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President: ROBERT BROWNING, Esq.

Director: F. J. FURNIVALL, Esq., 3, St. George's Square, London, N.W.
Hon. Sec. K. GRAHAME, Esq., 24, Bloomsbury St., Bedford Sq., W.C.
Bankers: The Alliance Bank, Bartholomew Lane, London, E. C.

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Founded by Mr. Furnivall in 1873 to further the study of Shakspere's works chronologically and as a whole, and to print Parallel and other Texts of the Quartos and Folio of Shakspere's Plays, as well as works illustrating Shakspere's time and the History of the Drama. Subscription, which constitutes membership, One Guinea, to be paid to the Hon. Sec.

The Society has already issued 33 important publications in 4to and 8vo.

The following Publications of the New Shakspere Society are in the Press : Series II. Plays. 12. Cymbeline: a. A Reprint of the Folio of 1623; b. a revisd Edition with Introduction and Notes, by W. J. Craig, M.A.

Series IV. Allusion-Books. 3. Three hundred and more Additions to Shakspere's Centurie of Praise, gatherd by Members of the New Shakspere Society, and edited by F. J. Furnivall, M.A.

Ser. V. Plays. An Old Spelling Shakspere. The Comedies in 3 volumes, edited by F. J. Furnivall and W. G. Stone. Each play will be in the spelling of the Quarto or Folio that is chosen as the basis of its text. The Histories will follow in 1884, and the Tragedies and Poems in 1885.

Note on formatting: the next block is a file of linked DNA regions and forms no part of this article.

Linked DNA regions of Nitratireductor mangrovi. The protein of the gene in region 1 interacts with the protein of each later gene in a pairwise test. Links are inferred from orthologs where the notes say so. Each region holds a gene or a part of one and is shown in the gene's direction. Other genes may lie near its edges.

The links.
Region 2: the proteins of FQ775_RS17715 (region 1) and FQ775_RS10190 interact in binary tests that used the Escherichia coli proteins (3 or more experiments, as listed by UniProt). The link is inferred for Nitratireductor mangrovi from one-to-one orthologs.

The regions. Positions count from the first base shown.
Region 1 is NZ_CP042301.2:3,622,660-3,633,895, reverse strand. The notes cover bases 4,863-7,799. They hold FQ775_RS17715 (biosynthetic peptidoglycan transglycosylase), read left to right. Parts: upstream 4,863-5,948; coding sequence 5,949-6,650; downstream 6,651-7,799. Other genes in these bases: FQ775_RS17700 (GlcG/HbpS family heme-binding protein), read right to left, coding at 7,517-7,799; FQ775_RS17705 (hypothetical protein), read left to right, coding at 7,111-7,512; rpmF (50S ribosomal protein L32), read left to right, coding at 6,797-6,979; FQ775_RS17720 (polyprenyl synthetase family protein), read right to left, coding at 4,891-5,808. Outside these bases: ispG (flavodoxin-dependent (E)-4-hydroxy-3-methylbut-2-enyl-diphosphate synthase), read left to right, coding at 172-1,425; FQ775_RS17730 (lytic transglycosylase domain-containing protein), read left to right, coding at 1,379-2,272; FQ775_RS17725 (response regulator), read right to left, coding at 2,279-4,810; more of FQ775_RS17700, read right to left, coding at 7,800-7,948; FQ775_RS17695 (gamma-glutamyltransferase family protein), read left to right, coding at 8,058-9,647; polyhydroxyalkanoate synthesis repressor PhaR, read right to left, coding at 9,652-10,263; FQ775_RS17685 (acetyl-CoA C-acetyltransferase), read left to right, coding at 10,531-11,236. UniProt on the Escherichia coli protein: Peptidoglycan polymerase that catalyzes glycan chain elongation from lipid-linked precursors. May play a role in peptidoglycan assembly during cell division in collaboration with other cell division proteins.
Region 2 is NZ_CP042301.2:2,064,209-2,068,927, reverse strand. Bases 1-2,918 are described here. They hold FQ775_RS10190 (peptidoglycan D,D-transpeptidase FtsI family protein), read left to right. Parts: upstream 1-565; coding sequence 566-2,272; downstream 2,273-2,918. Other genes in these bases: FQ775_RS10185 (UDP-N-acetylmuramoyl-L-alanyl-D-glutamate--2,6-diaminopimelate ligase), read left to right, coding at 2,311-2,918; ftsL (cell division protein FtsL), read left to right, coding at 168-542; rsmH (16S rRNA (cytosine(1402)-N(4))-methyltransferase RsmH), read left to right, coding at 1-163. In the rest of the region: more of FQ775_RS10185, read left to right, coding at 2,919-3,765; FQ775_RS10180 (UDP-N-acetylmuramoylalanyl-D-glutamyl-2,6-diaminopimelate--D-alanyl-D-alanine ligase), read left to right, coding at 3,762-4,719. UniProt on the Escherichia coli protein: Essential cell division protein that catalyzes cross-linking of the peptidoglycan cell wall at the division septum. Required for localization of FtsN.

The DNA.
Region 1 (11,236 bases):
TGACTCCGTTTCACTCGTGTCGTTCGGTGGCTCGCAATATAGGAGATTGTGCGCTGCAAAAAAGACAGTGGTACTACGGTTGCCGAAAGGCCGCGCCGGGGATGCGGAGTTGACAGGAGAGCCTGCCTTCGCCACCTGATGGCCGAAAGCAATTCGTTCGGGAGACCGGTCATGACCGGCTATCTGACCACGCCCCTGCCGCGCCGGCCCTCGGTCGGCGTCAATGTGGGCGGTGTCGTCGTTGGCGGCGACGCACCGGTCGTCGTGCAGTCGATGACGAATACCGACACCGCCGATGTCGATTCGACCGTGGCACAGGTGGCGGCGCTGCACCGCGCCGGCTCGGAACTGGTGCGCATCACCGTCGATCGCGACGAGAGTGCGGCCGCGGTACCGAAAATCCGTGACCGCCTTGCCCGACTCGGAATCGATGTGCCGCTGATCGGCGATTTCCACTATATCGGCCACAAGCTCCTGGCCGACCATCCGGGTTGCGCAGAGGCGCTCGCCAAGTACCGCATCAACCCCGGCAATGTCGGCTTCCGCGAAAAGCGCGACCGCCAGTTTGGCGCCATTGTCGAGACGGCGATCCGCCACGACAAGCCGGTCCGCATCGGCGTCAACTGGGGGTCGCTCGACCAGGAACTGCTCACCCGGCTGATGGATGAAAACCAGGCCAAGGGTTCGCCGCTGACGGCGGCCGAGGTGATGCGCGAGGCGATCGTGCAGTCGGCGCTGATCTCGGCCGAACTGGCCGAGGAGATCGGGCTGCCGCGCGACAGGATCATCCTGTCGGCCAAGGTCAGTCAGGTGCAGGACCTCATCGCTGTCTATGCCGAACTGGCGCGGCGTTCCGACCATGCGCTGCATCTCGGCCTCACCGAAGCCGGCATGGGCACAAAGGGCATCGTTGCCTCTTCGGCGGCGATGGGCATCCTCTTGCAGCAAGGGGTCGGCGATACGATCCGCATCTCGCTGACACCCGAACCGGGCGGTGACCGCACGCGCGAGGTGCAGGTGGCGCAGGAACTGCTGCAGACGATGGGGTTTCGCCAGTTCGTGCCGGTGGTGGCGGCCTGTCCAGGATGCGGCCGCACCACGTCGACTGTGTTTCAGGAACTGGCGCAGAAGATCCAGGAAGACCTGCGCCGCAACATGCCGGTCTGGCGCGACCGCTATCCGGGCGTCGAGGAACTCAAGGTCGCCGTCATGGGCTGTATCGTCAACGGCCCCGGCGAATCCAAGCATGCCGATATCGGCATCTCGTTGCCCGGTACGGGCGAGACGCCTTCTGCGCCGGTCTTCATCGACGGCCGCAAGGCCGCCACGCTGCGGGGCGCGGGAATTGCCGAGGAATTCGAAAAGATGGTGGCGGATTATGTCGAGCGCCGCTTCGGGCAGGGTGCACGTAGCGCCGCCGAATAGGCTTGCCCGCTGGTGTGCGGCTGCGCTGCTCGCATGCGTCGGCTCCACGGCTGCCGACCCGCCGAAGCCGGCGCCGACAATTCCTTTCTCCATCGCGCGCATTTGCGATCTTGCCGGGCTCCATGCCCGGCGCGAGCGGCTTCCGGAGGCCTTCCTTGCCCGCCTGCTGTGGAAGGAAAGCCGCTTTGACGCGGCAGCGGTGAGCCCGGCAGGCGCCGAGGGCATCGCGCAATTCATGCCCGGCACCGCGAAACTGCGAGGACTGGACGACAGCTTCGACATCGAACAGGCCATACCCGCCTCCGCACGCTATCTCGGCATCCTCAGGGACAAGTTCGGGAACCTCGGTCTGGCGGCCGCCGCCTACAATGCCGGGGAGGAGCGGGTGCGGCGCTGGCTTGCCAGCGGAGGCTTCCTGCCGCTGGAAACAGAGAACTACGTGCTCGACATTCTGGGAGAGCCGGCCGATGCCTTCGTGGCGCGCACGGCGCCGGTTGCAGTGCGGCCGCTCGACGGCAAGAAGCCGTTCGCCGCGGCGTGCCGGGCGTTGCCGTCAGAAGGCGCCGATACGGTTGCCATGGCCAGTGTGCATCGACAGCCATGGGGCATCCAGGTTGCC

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Shakspere Quarto Facsimiles, at 6s. each, issued under Mr. Furnivall's superintendence, by W. Griggs, Elm House, Hanover St., Peckham, S. E.


Director: F. J. FURNIVALL, Esq., 3, St. George's Square, London, N. W. Treasurer H. B. WHEATLEY, Esq., 6, Minford Gardens, West Kensington Park, W. Hon. Sec. W. A. DALZIEL, Esq., 67, Victoria Rd., Finsbury Park, London, N. Bankers: THE UNION BANK OF LONDON, Head Office, Princes Street, E.C. Publishers: N. TRÜBNER AND Co., 57 & 59, Ludgate Hill, London, E.C.

The Early English Text Society was started by Mr. Furnivall in 1864, for the purpose of bringing the mass of Old English Literature within the reach of the ordinary student, and of wiping away the reproach under which England had long rested, of having felt little interest in the monuments of her early life and language.

The E. E. T. Soc. desires to print in its Original Series the whole of our unprinted MS. literature; and in its Extra Series to reprint in careful editions all that is most valuable of printed MSS. and early printed books.

The Society has issued to its subscribers 118 Texts, most of them of great interest; so much so indeed that the publications of its first two years have been reprinted, and those for its third year, 1866, will follow.

The Subscription is £1 1s. a year [and £1 18. (Large Paper, £2 12s. 6d.) additional for the EXTRA SERIES], due in advance on the 1st of JANUARY, and should be paid either to the Society's Account at the Head Office of the Union Bank of London, Princes Street, E. C., or by Money Order (made payable at the Chief Office, London) to the Hon. Secretary, Mr. W. A. DALZIEL, 67, Victoria Road, Finsbury Park, London, N.

In the Original Series, the Publications for 1881 and 1882 are:

Catholicon Anglicum, an early English Dictionary, from Lord Monson's MS. A.D. 1483, ed., with Introduction and Notes, by S. J. Herrtage, B.A.; and with a Preface by H. B. Wheatley. 20s.

Aelfric's Metrical Lives of Saints, in MS. Cott. Jul. E 7., ed. Rev. Prof. Skeat, M. A. Part I. 10s.